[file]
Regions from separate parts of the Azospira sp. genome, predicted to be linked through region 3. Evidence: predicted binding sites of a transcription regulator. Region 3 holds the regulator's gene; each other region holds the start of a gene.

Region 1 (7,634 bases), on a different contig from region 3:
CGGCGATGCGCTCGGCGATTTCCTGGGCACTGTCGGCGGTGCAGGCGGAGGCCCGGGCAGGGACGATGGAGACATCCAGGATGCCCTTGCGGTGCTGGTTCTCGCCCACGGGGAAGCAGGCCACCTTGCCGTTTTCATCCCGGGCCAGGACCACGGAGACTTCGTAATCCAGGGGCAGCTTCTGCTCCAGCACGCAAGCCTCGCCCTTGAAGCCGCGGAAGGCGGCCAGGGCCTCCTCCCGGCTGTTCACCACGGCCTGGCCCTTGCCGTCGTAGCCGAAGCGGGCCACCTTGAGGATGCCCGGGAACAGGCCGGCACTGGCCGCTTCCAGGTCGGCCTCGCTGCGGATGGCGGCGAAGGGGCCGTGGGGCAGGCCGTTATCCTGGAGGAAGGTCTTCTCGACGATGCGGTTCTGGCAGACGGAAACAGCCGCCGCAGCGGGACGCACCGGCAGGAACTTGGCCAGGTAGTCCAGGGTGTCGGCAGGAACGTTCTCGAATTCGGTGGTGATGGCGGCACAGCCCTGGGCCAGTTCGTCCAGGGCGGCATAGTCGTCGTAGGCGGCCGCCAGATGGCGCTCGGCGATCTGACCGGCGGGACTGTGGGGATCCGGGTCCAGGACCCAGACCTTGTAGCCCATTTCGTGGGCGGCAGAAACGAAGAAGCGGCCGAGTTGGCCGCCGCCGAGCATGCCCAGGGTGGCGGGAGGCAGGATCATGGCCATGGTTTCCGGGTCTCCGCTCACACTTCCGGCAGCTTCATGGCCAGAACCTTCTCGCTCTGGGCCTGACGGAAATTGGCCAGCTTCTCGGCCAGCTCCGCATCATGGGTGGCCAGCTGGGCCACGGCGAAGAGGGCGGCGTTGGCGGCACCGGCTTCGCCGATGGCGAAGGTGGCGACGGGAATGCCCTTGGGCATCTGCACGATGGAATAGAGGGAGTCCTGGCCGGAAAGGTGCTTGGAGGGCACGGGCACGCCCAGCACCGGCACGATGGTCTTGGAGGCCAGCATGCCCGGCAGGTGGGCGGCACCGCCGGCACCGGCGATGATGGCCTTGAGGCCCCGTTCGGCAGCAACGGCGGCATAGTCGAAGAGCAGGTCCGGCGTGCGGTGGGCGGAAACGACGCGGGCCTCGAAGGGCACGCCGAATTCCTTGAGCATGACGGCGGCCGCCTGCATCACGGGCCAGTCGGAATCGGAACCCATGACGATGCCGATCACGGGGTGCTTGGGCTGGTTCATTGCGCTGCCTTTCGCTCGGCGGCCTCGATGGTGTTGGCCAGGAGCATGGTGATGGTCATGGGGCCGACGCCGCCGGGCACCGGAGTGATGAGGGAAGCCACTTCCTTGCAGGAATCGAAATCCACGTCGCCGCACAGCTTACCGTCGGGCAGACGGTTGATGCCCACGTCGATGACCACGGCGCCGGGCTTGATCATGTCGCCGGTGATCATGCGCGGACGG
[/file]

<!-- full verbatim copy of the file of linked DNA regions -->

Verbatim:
Regions from separate parts of the Azospira sp. genome, predicted to be linked through region 3. Evidence: predicted binding sites of a transcription regulator. Region 3 holds the regulator's gene; each other region holds the start of a gene.

Region 1 (7,634 bases), on a different contig from region 3:
CGGCGATGCGCTCGGCGATTTCCTGGGCACTGTCGGCGGTGCAGGCGGAGGCCCGGGCAGGGACGATGGAGACATCCAGGATGCCCTTGCGGTGCTGGTTCTCGCCCACGGGGAAGCAGGCCACCTTGCCGTTTTCATCCCGGGCCAGGACCACGGAGACTTCGTAATCCAGGGGCAGCTTCTGCTCCAGCACGCAAGCCTCGCCCTTGAAGCCGCGGAAGGCGGCCAGGGCCTCCTCCCGGCTGTTCACCACGGCCTGGCCCTTGCCGTCGTAGCCGAAGCGGGCCACCTTGAGGATGCCCGGGAACAGGCCGGCACTGGCCGCTTCCAGGTCGGCCTCGCTGCGGATGGCGGCGAAGGGGCCGTGGGGCAGGCCGTTATCCTGGAGGAAGGTCTTCTCGACGATGCGGTTCTGGCAGACGGAAACAGCCGCCGCAGCGGGACGCACCGGCAGGAACTTGGCCAGGTAGTCCAGGGTGTCGGCAGGAACGTTCTCGAATTCGGTGGTGATGGCGGCACAGCCCTGGGCCAGTTCGTCCAGGGCGGCATAGTCGTCGTAGGCGGCCGCCAGATGGCGCTCGGCGATCTGACCGGCGGGACTGTGGGGATCCGGGTCCAGGACCCAGACCTTGTAGCCCATTTCGTGGGCGGCAGAAACGAAGAAGCGGCCGAGTTGGCCGCCGCCGAGCATGCCCAGGGTGGCGGGAGGCAGGATCATGGCCATGGTTTCCGGGTCTCCGCTCACACTTCCGGCAGCTTCATGGCCAGAACCTTCTCGCTCTGGGCCTGACGGAAATTGGCCAGCTTCTCGGCCAGCTCCGCATCATGGGTGGCCAGCTGGGCCACGGCGAAGAGGGCGGCGTTGGCGGCACCGGCTTCGCCGATGGCGAAGGTGGCGACGGGAATGCCCTTGGGCATCTGCACGATGGAATAGAGGGAGTCCTGGCCGGAAAGGTGCTTGGAGGGCACGGGCACGCCCAGCACCGGCACGATGGTCTTGGAGGCCAGCATGCCCGGCAGGTGGGCGGCACCGCCGGCACCGGCGATGATGGCCTTGAGGCCCCGTTCGGCAGCAACGGCGGCATAGTCGAAGAGCAGGTCCGGCGTGCGGTGGGCGGAAACGACGCGGGCCTCGAAGGGCACGCCGAATTCCTTGAGCATGACGGCGGCCGCCTGCATCACGGGCCAGTCGGAATCGGAACCCATGACGATGCCGATCACGGGGTGCTTGGGCTGGTTCATTGCGCTGCCTTTCGCTCGGCGGCCTCGATGGTGTTGGCCAGGAGCATGGTGATGGTCATGGGGCCGACGCCGCCGGGCACCGGAGTGATGAGGGAAGCCACTTCCTTGCAGGAATCGAAATCCACGTCGCCGCACAGCTTACCGTCGGGCAGACGGTTGATGCCCACGTCGATGACCACGGCGCCGGGCTTGATCATGTCGCCGGTGATCATGCGCGGACGG